As can be seen from the results described above, compositions in Examples 12-16 leaves scarcely recognizable amounts of scums on the heater, and provided the sufficient processing stability. In contrast, compositions in Comparative examples 16-27 increased scum deposits on the heater and provided the insufficient processing stability. On closer examination of comparative examples, compositions in Comparative examples 16-18 deteriorated the processing stability considerably because of the absence of component [I], and deposited large amounts of scums on the heater due to only the effect of reduced anionic component. Scum deposits on the heater were further increased in Comparative examples 19 and 20 wherein polyethers in compositions of Comparative examples 16-18 were partly replaced by a nonionic surfactant. Scum deposits on the heater were increased in Comparative example 21, wherein the polyether was a polyethylene oxide, as clearly distinguished from the present invention. In Comparative example 22, wherein the polyether of the present invention 12 was replaced by a low-molecular weight polyether, scum deposits on the heater were decreased; however, the processing stability (operating efficiency) was poor with increased smoking. In Comparative example 23, wherein the polyether in Example 12 of the present invention was partly replaced by a nonionic surfactant, scum deposits on the heater were increased. The composition in Comparative example 24 having the same combination as the components of the present invention increased scum deposits on the heater slightly due to the large amount of the anionic component beyond the upper limit of the present invention. The composition in Comparative example 25 comprising the anionic component of compound [I] alone gave merely almost the same results as in Comparative example 24. Mineral oil and esters used instead of polyethers in Comparative examples 26 and 27 increased scum deposits on the heater in a short time to make the texturing operation extremely difficult. Thus, as is evident from the examples of the present invention, a combination of compounds [I] and [II], [I] and [III], or [I], [II], and [III] as component [B] produced the unexpectable synergistic effects.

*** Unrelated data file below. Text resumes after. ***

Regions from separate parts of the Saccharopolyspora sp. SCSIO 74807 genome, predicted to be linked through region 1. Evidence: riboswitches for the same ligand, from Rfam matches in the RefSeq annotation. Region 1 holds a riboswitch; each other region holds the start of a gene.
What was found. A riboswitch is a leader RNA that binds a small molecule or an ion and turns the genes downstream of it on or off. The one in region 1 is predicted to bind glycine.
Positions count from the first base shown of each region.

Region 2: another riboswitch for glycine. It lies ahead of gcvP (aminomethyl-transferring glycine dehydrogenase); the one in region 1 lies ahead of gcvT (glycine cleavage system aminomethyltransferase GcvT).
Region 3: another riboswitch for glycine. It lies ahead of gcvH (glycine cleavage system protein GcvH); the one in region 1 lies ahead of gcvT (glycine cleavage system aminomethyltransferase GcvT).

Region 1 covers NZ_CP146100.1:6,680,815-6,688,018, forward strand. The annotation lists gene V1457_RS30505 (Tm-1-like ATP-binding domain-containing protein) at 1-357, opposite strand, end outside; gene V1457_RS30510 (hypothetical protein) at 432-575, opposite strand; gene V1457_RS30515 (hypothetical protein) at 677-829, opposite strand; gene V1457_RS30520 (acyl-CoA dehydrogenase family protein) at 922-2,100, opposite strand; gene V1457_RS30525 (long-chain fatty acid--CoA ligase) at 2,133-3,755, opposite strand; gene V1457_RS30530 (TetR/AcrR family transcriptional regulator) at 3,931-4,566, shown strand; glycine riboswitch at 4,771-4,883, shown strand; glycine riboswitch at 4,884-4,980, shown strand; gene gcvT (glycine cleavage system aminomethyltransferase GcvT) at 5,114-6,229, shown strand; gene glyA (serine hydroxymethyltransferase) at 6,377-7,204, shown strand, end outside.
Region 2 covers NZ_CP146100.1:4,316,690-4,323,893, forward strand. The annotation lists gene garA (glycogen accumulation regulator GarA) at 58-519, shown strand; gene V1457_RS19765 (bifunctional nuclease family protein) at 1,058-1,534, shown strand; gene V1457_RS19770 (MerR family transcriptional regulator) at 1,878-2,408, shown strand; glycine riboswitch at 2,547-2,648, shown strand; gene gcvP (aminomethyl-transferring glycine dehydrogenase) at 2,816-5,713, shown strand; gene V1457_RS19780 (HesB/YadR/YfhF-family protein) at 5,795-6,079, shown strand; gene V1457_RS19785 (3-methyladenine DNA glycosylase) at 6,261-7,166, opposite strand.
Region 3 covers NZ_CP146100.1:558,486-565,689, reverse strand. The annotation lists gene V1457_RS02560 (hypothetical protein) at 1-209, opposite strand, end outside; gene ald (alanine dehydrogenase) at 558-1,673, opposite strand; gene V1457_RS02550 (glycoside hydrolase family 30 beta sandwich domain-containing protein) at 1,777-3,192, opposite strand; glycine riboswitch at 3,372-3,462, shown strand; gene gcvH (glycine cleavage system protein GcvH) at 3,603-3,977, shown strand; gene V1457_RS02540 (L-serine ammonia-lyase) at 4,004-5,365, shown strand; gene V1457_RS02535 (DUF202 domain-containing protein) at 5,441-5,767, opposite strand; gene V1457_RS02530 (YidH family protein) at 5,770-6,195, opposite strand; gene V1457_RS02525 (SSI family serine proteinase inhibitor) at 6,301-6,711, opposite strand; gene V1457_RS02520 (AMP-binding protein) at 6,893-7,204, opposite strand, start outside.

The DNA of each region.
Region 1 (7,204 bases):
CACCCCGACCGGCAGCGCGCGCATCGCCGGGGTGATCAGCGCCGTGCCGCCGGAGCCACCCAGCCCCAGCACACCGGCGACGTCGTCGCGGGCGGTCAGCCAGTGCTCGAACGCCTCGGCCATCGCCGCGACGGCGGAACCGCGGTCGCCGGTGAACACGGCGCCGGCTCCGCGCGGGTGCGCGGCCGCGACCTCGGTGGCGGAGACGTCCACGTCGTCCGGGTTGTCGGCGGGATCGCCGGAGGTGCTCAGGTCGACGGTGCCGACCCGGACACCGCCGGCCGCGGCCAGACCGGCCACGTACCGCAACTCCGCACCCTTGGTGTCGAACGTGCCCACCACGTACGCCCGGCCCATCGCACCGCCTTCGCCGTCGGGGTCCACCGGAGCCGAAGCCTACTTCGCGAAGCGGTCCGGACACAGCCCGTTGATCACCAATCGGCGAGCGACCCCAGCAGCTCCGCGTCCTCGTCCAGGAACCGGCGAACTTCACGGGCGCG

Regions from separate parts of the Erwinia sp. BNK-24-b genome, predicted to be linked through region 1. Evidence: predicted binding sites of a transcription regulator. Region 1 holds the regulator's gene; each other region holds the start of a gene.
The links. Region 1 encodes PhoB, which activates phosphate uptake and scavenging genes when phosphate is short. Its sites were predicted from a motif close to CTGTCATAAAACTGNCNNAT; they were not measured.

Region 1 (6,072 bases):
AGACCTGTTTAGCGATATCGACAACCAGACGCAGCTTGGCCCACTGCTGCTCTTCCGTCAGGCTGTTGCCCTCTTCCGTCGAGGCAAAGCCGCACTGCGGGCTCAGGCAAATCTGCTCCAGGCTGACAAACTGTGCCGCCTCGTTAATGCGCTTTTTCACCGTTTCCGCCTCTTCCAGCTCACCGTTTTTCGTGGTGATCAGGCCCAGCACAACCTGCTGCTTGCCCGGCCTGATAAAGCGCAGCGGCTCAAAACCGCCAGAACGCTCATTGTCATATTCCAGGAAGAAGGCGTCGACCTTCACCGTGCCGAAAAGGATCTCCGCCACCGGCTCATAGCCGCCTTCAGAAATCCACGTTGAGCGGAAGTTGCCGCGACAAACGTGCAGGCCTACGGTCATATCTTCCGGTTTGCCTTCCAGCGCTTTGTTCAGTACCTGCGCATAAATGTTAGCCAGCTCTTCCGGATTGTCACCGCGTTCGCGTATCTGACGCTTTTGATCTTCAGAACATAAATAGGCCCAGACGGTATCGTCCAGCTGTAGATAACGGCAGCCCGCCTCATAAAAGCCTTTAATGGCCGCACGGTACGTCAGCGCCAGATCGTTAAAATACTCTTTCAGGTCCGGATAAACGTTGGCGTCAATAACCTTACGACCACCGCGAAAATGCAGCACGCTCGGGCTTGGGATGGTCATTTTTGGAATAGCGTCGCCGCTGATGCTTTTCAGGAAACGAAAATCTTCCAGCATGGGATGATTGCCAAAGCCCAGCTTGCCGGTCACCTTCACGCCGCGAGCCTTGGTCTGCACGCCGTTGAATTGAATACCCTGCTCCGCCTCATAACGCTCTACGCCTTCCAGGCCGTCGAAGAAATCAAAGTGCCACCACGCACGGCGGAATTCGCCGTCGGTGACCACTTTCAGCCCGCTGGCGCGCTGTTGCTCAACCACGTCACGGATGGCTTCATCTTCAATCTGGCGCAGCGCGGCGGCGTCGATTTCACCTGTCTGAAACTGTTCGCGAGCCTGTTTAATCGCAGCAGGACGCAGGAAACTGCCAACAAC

EXAMPLES 17 AND 18

The operation as in Example 7-9 was repeated except that compositions shown in Table 5 as 10 weight % aqueous emulsions were applied to a polyester filamentary yarn. The results obtained are shown in Table 5.

              TABLE 5______________________________________             Example of the             present inventionComponent   Composition     17        18______________________________________[A]     PO/EO (70/30) random                   60   copolymer butyl ether,   molecular weight 3,000   PO/EO (50/50) random                   36   copolymer glycerol   ether, molecular   weight 8,000   PO/EO (50/50) random      55   copolymer butyl ether,   molecular weight 3,000   PO/EO (50/50) random      42   copolymer glycerol   ether, molecular   weight 6,000[B]     [I]       (b-2)-1   1.3             (b-2)-2           1.0   [II]      II-1              1.0             II-3      1.3   [III]     III-1     1.3             III-2             1.0Process-   Solid content of the                   0.29   0.68 0.38 0.62ability treating agent   (% by weight)   Scum deposits on the                   0      Δ                               0    Δ ˜ 0   heater______________________________________ (Note) Symbols of compounds in component [B] are the same as in Table 4.